The Jabra Elite 65t is a much-lauded piece of audio technology, but perhaps the most impressive feature of it is the noise-cancelling feature, which was described to be “top-notch” and “impeccable” in our earlier review. It stands to reason, then, that the team will seek to expand the family, with the promise of delivering the best voice and audio experience for users wirelessly.
Building upon that model, three new additions have recently entered the market. Named the Elite Active 65t, Elite 65e, and Elite 45e, the trio sports different designs that cater to the varying wearing styles of users, and continues to retain selected elements, such as a one-touch access to all major voice assistants and the personalisation of the audio experience, through the companion Jabra Sound+ app.
Individually, the devices are equipped with their own strengths, although the general sensation doesn’t differ much from one another. What matters, though, is the comfort level borne from one’s personal preference – here’s a more personal take on each of them.
Elite Active 65t
With an aesthetic inspired by the Jabra Elite 65t, the Elite Active 65t is engineered for active users and sports enthusiasts who want a true wireless experience while working out. It’s modelled after its lookalike sibling and thus have the same five-hour-or-so battery life, but feature some enhancements beyond that. For example, the grip has been improved to allow for stronger holding power, with an integrated accelerometer in store. An orange sheen adorns the exterior where it was once black for the Elite 65T, while the IP67 water-resistant rating is swapped out for an IP56 sweat, water, and dust certification.
Comfort-wise, the earbuds are quite the snug and tight fit, sitting quite nicely within the curve of the inner ear, and doesn’t drop easy. It’s a bit light on the bass and highs – even after adjustments to the equaliser –, but overall grants a quality listening experience.
The Elite Active 65T will be available from July 2018 onwards, and is set to retail at S$298.
Decked out in a neckband, the Elite 65e comes with two levels of noise cancellation, and a noise-blocking zone from the utilisation of three-microphone technology for clear, sharp voice delivery. The earbuds are designed with a small hook at the top for better grip, and various shortcut buttons along the bend.
Due to the curved shape, it may take users a while to get used to the weight pressing on the neck. That’s not to say that it’s not lightweight; rather, it’s more of a lingering, subconscious feeling that can get a bit uncomfortable for first-timers. Its noise-cancelling feature, however, works like a charm, and is capable of blocking out a lot of ambience and surrounding noise.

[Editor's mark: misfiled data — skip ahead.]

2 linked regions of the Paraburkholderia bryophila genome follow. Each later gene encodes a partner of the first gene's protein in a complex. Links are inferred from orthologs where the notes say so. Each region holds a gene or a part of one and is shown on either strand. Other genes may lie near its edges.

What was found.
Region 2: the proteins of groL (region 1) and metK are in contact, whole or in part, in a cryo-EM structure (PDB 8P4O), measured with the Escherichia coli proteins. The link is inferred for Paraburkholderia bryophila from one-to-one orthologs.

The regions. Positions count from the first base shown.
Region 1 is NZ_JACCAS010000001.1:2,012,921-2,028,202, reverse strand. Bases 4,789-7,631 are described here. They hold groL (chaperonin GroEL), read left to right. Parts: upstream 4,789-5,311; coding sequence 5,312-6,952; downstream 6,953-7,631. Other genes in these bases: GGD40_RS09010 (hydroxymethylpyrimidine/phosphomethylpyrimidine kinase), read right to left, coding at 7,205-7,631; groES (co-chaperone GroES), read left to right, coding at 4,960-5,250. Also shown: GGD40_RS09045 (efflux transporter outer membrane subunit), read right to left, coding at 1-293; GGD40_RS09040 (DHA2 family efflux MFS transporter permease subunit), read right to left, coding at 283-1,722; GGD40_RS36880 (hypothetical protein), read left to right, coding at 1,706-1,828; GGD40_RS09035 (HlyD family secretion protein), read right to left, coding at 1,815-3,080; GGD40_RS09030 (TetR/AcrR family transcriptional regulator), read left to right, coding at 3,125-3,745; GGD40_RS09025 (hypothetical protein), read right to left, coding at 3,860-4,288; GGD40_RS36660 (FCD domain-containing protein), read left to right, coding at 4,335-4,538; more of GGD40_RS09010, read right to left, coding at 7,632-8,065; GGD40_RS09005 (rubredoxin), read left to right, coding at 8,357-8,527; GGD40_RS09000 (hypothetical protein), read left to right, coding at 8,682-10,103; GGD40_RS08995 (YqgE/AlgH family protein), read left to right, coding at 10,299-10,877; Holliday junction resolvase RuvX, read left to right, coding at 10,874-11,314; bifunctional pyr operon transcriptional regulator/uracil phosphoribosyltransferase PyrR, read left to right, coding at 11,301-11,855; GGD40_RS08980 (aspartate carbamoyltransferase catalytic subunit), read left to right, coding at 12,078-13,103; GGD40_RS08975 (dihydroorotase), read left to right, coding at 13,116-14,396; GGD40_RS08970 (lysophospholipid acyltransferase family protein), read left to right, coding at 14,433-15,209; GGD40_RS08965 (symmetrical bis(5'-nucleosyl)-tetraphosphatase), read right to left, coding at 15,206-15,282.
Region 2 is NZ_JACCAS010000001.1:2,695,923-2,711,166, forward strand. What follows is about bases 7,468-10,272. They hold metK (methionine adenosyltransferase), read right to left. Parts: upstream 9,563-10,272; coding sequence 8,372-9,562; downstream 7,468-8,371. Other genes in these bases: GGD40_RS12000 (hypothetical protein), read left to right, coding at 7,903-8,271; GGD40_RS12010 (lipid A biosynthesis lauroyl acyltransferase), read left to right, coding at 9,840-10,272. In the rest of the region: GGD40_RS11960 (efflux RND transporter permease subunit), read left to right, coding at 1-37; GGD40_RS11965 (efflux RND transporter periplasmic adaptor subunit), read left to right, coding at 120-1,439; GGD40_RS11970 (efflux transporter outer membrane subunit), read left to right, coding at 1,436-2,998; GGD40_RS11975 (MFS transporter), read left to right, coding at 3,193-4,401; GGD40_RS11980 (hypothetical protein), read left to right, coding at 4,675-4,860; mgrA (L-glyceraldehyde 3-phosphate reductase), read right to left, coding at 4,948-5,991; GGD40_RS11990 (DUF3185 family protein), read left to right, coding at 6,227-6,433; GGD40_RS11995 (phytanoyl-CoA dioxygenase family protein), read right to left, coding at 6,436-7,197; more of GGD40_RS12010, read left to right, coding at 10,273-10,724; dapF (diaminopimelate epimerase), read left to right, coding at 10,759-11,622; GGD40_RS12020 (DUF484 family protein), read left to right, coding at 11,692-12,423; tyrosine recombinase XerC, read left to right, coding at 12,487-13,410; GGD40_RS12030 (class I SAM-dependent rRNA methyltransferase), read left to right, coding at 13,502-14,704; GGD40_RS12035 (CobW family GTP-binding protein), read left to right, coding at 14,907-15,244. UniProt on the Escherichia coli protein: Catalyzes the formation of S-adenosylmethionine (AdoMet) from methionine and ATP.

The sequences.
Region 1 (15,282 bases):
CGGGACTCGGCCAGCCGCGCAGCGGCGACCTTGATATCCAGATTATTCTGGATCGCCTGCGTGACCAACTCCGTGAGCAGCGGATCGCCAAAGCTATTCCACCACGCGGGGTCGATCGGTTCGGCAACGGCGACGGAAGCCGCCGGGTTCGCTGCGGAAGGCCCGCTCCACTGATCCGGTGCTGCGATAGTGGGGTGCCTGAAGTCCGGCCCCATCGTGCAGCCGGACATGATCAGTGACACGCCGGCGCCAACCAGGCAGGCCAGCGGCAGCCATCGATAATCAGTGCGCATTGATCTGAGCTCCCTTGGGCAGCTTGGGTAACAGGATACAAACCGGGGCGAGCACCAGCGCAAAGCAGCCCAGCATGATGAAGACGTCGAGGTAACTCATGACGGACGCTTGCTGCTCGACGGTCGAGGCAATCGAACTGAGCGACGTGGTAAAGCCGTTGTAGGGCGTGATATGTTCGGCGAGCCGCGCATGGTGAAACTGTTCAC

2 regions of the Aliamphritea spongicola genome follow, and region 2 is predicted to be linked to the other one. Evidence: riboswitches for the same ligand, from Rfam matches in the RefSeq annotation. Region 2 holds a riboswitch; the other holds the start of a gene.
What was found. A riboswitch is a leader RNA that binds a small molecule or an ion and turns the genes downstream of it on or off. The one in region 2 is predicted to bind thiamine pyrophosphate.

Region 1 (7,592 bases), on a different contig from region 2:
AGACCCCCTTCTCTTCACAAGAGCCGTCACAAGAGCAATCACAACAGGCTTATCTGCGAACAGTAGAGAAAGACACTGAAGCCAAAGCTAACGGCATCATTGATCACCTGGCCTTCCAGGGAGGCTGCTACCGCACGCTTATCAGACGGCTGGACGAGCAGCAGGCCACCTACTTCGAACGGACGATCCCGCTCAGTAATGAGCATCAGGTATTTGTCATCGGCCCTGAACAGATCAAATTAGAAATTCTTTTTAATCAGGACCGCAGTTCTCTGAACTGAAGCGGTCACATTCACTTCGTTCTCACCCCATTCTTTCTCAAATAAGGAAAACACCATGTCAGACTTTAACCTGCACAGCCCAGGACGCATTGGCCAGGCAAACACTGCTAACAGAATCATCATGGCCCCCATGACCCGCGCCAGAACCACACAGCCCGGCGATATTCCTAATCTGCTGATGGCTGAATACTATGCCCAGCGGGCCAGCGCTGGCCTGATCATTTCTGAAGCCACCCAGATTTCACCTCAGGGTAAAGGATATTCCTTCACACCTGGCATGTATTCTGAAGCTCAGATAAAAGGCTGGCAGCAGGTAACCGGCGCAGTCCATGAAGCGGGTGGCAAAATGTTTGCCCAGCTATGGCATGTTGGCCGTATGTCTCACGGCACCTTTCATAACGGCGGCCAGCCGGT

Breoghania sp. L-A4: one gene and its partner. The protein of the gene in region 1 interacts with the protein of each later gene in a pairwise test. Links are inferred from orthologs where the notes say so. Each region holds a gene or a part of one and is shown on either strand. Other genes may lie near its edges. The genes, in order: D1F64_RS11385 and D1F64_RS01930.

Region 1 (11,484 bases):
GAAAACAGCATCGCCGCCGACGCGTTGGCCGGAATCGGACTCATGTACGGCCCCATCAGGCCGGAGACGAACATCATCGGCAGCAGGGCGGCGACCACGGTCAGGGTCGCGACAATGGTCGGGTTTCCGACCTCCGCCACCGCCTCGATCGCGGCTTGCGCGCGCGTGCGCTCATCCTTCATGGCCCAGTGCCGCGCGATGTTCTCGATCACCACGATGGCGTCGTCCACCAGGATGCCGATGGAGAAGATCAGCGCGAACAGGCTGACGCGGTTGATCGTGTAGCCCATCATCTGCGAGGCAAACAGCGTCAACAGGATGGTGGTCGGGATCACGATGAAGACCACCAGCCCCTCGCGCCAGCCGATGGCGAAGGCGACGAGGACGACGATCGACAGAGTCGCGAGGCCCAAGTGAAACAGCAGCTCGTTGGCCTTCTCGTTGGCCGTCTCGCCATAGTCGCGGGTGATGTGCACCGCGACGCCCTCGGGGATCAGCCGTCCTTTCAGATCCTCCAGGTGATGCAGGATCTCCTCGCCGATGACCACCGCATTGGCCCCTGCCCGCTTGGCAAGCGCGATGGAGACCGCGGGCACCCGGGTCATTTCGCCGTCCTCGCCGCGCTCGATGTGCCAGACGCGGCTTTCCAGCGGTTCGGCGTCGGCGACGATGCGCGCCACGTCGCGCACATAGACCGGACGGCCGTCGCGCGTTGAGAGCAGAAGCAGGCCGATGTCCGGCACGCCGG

The Elite 65e boasts the most expensive price tag, cashing in at S$328, and can be found currently with all leading authorised Jabra retailers.
A variant of the Elite 65e, the 45e is a viable option for users seeking the best combined voice and music experience, but who prefer a more subdued design. Doing away with the thicker middle found in its other neckband counterpart, it takes on the appearance of a wired earpiece, albeit with a longer body, and features a unique box microphone solution for crisp voice communication on any stereo wireless headphone.
In comparison to the 65e, it has a higher comfort level, probably brought on by its lightweight form factor, and the absence of the extra weight in the centre. Unlike the former, it lacks noise-cancelling technology, with an audio experience similar to that of the Elite Active 65t.
Priced at S$168, the Elite 45e is now available with authorised Jabra retailers.
Considering the trend of wireless devices in the market, it’s only natural for Jabra to continue introducing more products into its existing line-up – and especially so under the Elite model of earbuds and headphones. With their sports-efficient and immersive audio qualities, the selection is not just a considerable option for the active users, but also the casual listeners as well.
Si Jia is a casual geek at heart – or as casual as someone with Sephiroth’s theme on her Spotify playlist can get. A fan of movies, games, and Japanese culture, Si Jia’s greatest weakness is the Steam Summer Sale. Or any Steam sale, really.